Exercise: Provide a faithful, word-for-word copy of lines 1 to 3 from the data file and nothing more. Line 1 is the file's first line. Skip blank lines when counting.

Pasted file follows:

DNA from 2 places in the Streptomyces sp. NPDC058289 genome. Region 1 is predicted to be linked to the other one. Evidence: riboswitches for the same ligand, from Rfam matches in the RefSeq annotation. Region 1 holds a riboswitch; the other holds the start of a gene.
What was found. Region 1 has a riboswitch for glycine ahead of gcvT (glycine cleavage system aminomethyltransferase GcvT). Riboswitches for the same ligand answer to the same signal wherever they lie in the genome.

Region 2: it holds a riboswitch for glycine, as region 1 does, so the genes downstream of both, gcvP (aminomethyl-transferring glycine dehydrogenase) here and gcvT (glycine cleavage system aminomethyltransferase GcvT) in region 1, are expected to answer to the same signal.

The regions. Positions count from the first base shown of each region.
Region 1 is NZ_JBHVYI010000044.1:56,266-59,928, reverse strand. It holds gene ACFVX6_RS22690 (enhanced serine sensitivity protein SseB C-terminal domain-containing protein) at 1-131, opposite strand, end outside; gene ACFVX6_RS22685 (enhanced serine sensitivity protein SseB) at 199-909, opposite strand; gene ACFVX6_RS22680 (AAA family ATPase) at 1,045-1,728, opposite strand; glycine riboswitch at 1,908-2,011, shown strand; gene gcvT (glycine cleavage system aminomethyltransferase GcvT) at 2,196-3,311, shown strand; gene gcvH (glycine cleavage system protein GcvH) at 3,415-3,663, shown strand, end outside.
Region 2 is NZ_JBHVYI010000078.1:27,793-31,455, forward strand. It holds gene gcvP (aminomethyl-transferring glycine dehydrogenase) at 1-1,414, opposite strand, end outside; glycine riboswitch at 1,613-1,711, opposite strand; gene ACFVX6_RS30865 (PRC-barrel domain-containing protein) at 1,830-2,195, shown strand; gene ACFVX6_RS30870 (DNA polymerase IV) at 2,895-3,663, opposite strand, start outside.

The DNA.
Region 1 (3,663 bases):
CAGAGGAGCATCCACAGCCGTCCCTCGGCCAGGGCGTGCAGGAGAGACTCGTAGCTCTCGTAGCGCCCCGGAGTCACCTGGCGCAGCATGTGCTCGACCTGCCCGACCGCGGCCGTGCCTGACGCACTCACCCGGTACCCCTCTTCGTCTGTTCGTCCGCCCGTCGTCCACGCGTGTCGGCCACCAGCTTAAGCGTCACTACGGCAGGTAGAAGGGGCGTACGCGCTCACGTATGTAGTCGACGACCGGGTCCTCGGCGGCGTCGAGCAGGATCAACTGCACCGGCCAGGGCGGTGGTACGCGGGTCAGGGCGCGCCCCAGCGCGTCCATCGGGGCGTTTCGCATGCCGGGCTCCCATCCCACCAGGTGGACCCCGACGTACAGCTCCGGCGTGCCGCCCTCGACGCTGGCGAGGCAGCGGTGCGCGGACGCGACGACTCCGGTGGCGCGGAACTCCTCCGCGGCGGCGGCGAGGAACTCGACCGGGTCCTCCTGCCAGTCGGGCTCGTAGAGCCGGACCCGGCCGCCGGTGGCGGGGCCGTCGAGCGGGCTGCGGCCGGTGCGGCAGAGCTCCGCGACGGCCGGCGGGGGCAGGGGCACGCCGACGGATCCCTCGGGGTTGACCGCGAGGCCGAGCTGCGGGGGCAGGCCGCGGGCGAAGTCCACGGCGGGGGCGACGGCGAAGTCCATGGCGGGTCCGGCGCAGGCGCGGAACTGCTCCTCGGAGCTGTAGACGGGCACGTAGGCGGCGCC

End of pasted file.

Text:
DNA from 2 places in the Streptomyces sp. NPDC058289 genome. Region 1 is predicted to be linked to the other one. Evidence: riboswitches for the same ligand, from Rfam matches in the RefSeq annotation. Region 1 holds a riboswitch; the other holds the start of a gene.
What was found. Region 1 has a riboswitch for glycine ahead of gcvT (glycine cleavage system aminomethyltransferase GcvT). Riboswitches for the same ligand answer to the same signal wherever they lie in the genome.

Region 2: it holds a riboswitch for glycine, as region 1 does, so the genes downstream of both, gcvP (aminomethyl-transferring glycine dehydrogenase) here and gcvT (glycine cleavage system aminomethyltransferase GcvT) in region 1, are expected to answer to the same signal.